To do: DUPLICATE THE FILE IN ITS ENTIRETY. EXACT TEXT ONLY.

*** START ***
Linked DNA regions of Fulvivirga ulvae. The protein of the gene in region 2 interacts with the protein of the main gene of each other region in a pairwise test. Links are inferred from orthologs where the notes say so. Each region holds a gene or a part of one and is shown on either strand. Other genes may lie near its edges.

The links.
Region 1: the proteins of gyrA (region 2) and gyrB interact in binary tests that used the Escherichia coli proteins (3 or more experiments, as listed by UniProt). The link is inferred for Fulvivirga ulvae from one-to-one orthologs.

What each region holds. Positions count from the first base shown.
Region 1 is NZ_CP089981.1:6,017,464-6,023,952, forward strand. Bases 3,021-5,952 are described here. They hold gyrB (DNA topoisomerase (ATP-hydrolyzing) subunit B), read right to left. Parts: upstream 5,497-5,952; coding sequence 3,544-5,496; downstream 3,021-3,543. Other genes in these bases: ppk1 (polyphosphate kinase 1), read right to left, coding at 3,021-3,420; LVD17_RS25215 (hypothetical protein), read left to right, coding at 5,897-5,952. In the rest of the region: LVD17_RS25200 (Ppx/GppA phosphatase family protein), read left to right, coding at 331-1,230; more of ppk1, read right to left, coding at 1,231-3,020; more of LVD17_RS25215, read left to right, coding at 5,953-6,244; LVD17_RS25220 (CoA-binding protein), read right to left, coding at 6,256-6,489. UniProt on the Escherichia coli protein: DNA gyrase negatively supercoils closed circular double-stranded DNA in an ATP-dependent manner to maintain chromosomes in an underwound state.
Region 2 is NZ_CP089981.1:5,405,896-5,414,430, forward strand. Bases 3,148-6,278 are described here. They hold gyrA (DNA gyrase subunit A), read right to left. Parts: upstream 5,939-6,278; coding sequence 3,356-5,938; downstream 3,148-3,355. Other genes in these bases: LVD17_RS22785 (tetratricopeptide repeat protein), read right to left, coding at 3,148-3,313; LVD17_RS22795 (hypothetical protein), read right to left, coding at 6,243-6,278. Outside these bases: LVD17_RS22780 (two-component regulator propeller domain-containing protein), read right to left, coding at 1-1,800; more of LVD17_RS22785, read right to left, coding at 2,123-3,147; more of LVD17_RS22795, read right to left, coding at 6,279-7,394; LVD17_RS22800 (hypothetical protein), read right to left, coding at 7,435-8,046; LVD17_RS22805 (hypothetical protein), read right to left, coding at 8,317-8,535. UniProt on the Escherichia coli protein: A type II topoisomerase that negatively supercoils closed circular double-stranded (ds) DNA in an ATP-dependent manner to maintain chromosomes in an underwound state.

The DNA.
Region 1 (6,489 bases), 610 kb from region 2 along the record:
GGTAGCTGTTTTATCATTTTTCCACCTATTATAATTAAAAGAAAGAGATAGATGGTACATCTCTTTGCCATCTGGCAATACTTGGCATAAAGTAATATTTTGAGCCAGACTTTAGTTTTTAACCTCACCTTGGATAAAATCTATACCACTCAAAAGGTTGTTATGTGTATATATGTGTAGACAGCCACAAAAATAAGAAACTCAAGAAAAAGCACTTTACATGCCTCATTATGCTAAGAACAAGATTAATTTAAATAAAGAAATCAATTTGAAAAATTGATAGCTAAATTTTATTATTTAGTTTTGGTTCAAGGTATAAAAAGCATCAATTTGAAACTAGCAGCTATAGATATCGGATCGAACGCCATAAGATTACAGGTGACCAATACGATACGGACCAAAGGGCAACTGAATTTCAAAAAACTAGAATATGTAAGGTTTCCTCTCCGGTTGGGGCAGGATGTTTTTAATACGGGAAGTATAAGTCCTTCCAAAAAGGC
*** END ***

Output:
Linked DNA regions of Fulvivirga ulvae. The protein of the gene in region 2 interacts with the protein of the main gene of each other region in a pairwise test. Links are inferred from orthologs where the notes say so. Each region holds a gene or a part of one and is shown on either strand. Other genes may lie near its edges.

The links.
Region 1: the proteins of gyrA (region 2) and gyrB interact in binary tests that used the Escherichia coli proteins (3 or more experiments, as listed by UniProt). The link is inferred for Fulvivirga ulvae from one-to-one orthologs.

What each region holds. Positions count from the first base shown.
Region 1 is NZ_CP089981.1:6,017,464-6,023,952, forward strand. Bases 3,021-5,952 are described here. They hold gyrB (DNA topoisomerase (ATP-hydrolyzing) subunit B), read right to left. Parts: upstream 5,497-5,952; coding sequence 3,544-5,496; downstream 3,021-3,543. Other genes in these bases: ppk1 (polyphosphate kinase 1), read right to left, coding at 3,021-3,420; LVD17_RS25215 (hypothetical protein), read left to right, coding at 5,897-5,952. In the rest of the region: LVD17_RS25200 (Ppx/GppA phosphatase family protein), read left to right, coding at 331-1,230; more of ppk1, read right to left, coding at 1,231-3,020; more of LVD17_RS25215, read left to right, coding at 5,953-6,244; LVD17_RS25220 (CoA-binding protein), read right to left, coding at 6,256-6,489. UniProt on the Escherichia coli protein: DNA gyrase negatively supercoils closed circular double-stranded DNA in an ATP-dependent manner to maintain chromosomes in an underwound state.
Region 2 is NZ_CP089981.1:5,405,896-5,414,430, forward strand. Bases 3,148-6,278 are described here. They hold gyrA (DNA gyrase subunit A), read right to left. Parts: upstream 5,939-6,278; coding sequence 3,356-5,938; downstream 3,148-3,355. Other genes in these bases: LVD17_RS22785 (tetratricopeptide repeat protein), read right to left, coding at 3,148-3,313; LVD17_RS22795 (hypothetical protein), read right to left, coding at 6,243-6,278. Outside these bases: LVD17_RS22780 (two-component regulator propeller domain-containing protein), read right to left, coding at 1-1,800; more of LVD17_RS22785, read right to left, coding at 2,123-3,147; more of LVD17_RS22795, read right to left, coding at 6,279-7,394; LVD17_RS22800 (hypothetical protein), read right to left, coding at 7,435-8,046; LVD17_RS22805 (hypothetical protein), read right to left, coding at 8,317-8,535. UniProt on the Escherichia coli protein: A type II topoisomerase that negatively supercoils closed circular double-stranded (ds) DNA in an ATP-dependent manner to maintain chromosomes in an underwound state.

The DNA.
Region 1 (6,489 bases), 610 kb from region 2 along the record:
GGTAGCTGTTTTATCATTTTTCCACCTATTATAATTAAAAGAAAGAGATAGATGGTACATCTCTTTGCCATCTGGCAATACTTGGCATAAAGTAATATTTTGAGCCAGACTTTAGTTTTTAACCTCACCTTGGATAAAATCTATACCACTCAAAAGGTTGTTATGTGTATATATGTGTAGACAGCCACAAAAATAAGAAACTCAAGAAAAAGCACTTTACATGCCTCATTATGCTAAGAACAAGATTAATTTAAATAAAGAAATCAATTTGAAAAATTGATAGCTAAATTTTATTATTTAGTTTTGGTTCAAGGTATAAAAAGCATCAATTTGAAACTAGCAGCTATAGATATCGGATCGAACGCCATAAGATTACAGGTGACCAATACGATACGGACCAAAGGGCAACTGAATTTCAAAAAACTAGAATATGTAAGGTTTCCTCTCCGGTTGGGGCAGGATGTTTTTAATACGGGAAGTATAAGTCCTTCCAAAAAGGC